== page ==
By Lee Chipongian
Rural banks, despite their smaller sizes individually, are known as the banking community’s champion for “customer outreach” because it enables the delivery of financial services to reach rural areas.
Rural banks have encouraged countryside development. They are in far-flung areas or locations that big banks, or even thrift/savings banks, will not go.
The Rural Bankers Association of the Philippines (RBAP) has a network of 2,745 banking offices across the country, and it is growing still. With this expanding reach, they are at the crux of the Bangko Sentral ng Pilipinas’ (BSP) financial inclusion efforts.
This is why the BSP has been pursuing digitization of financial services to further enhance and promote the financial inclusion (FI) program. BSP officials recognize that rural banks are important in FI since there are still plenty of areas that are unbanked and underserved.
“(The) BSP’s financial inclusion journey, which has been filled by highlights, milestones, and interesting developments. It is, however, by no means a smooth sailing one – we at the BSP are aware of the challenges to serving the financially excluded that persist until today,” according to BSP Governor Benjamin E. Diokno.
Based on the BSP’s 2018 Financial Inclusion Initiatives report, unbanked local government units (LGUs) declined to 554 or 33.9 percent of the total in 2017 from 582 or 35.6 percent in 2016, or about a 1.7 percentage points decrease in unbanked areas.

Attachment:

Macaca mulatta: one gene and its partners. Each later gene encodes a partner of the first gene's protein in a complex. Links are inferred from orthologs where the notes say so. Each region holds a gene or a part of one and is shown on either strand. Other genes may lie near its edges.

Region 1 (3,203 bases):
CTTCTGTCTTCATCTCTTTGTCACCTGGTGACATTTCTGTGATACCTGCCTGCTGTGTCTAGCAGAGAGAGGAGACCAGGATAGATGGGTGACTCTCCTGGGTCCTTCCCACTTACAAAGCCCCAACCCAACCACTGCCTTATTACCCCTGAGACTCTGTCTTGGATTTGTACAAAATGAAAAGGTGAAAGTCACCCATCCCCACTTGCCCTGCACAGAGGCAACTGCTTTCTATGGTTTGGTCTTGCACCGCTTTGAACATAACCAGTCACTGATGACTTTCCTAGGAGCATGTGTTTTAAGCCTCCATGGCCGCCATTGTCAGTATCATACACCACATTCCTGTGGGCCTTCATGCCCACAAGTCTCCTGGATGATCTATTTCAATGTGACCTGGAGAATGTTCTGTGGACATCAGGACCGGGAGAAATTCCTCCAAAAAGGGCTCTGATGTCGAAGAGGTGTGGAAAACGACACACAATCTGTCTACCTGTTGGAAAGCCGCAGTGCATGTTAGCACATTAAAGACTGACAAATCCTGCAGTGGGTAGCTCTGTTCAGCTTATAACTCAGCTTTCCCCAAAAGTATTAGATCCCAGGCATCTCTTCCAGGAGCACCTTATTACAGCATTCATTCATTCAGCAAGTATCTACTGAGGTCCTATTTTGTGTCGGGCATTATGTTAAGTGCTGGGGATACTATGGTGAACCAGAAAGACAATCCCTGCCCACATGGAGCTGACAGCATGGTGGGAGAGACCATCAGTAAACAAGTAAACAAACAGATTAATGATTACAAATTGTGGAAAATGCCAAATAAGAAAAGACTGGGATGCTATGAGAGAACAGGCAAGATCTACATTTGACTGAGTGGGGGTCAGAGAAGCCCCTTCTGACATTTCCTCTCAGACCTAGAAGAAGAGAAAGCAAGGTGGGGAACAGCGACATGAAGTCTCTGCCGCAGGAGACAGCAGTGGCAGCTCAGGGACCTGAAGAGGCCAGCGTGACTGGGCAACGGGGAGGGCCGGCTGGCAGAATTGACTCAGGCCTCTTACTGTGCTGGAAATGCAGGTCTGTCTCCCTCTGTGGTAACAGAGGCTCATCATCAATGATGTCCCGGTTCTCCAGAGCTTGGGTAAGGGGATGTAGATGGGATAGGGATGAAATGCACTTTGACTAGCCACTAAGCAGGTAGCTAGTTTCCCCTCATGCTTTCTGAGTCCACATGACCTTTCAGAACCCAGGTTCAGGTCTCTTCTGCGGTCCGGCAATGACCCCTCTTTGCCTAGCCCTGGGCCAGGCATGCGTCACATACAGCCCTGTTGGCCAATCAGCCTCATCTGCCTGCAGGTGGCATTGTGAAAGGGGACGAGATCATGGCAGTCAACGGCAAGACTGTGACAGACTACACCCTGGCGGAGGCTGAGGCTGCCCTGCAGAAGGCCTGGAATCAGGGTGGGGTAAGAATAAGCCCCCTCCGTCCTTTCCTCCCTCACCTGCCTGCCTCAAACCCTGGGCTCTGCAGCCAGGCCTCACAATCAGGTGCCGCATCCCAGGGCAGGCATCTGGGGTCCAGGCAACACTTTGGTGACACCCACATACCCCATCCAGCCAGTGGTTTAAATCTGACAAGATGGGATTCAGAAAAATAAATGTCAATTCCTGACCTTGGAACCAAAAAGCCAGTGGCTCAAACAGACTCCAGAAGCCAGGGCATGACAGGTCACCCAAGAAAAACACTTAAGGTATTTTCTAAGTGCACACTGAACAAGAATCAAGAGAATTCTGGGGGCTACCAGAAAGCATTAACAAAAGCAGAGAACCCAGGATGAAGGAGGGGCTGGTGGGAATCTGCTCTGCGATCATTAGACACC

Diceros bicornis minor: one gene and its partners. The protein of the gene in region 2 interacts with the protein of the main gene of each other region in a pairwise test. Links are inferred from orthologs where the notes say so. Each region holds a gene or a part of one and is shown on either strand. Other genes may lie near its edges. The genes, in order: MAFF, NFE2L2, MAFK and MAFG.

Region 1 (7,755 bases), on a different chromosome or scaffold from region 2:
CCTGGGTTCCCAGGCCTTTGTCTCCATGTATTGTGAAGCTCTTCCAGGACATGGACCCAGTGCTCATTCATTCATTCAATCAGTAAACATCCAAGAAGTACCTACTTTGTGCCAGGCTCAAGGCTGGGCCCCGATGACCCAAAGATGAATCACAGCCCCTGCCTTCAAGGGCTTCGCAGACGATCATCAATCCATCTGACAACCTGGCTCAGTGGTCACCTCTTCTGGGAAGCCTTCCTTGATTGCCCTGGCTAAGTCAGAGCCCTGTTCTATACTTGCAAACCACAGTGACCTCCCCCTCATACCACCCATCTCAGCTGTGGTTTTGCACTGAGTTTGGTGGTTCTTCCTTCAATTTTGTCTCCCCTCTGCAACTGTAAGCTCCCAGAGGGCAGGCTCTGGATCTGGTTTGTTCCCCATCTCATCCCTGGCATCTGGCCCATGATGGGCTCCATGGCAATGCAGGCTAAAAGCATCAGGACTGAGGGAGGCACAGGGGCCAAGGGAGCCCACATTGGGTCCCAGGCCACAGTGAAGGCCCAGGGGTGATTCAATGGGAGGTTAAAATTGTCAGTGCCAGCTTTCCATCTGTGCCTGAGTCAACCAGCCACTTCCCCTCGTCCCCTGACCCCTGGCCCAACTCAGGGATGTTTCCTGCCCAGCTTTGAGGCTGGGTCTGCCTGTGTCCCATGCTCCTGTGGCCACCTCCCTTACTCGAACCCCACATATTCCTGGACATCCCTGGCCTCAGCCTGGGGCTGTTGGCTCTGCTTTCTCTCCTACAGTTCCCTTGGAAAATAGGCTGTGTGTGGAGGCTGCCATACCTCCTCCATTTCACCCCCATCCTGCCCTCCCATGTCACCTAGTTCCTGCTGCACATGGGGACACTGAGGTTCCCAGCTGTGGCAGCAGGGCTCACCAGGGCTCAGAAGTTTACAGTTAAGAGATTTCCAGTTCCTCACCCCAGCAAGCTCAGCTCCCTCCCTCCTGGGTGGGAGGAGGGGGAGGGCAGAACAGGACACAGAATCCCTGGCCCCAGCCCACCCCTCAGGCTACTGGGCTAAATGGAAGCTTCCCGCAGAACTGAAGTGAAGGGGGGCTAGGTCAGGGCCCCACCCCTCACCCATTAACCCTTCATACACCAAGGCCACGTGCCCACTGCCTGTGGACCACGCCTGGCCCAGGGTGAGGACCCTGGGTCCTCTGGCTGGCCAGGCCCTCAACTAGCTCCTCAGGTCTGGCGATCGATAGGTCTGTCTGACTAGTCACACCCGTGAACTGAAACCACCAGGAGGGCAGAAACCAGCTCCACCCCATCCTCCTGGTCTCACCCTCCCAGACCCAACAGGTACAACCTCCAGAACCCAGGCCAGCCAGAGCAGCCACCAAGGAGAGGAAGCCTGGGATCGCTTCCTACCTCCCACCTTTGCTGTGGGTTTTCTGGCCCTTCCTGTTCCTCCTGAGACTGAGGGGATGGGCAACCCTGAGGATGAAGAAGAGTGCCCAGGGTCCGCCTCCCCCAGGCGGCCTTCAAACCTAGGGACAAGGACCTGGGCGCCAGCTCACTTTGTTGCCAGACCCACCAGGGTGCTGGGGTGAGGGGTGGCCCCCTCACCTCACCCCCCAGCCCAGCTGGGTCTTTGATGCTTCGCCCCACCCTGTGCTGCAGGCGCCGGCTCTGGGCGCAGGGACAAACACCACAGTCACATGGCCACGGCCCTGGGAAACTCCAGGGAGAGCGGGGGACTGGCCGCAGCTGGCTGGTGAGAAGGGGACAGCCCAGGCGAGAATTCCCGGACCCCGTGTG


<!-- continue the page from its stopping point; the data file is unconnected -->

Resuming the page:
It is not just rural banks that are being dependent on for countryside development. Banks are now pursuing branch-lite units to explore areas they have not reached before.
Not just big banks, but rural banks can establish branch-lite units that have fewer regulatory requirement and easier to set up.
The BSP reported that 155 banks – out of 581 head offices – have tapped 1,751 branch-lite units to expand physical outreach in 738 LGUs, of which 151 LGUs were being served by branch-lite alone.
The Philippines is first in the region in terms of FI ranking, based on the 2018 Global Microscope by the Economist Intelligence Unit. Of 55 countries, the Philippines, which is consistently top-ranked since 2009, is fourth in the world.
The BSP said it will continue to do groundbreaking work in terms of setting guidelines for financial inclusion and pushing for the digital finance ecosystem.
Still, rural banks remain as key financial services provider for farmers, fishermen, and the micro, small and medium enterprises or MSMEs. As per the latest data, 87.3 percent of rural banks or its retail depositors have P10,000 in their accounts. Farmers and fisherfolks are still the key clients of rural banks.
The BSP has said that rural banks are in a good position to grow using technology and innovation, especially since bank branching rules have been liberalized.
In fact, rural banks now have operational flexibility because the BSP has allowed these banks to utilize cash agents to lessen the cost of its service delivery. Presently, there are 1,874 branch-lite units and over 40,000 cash agents.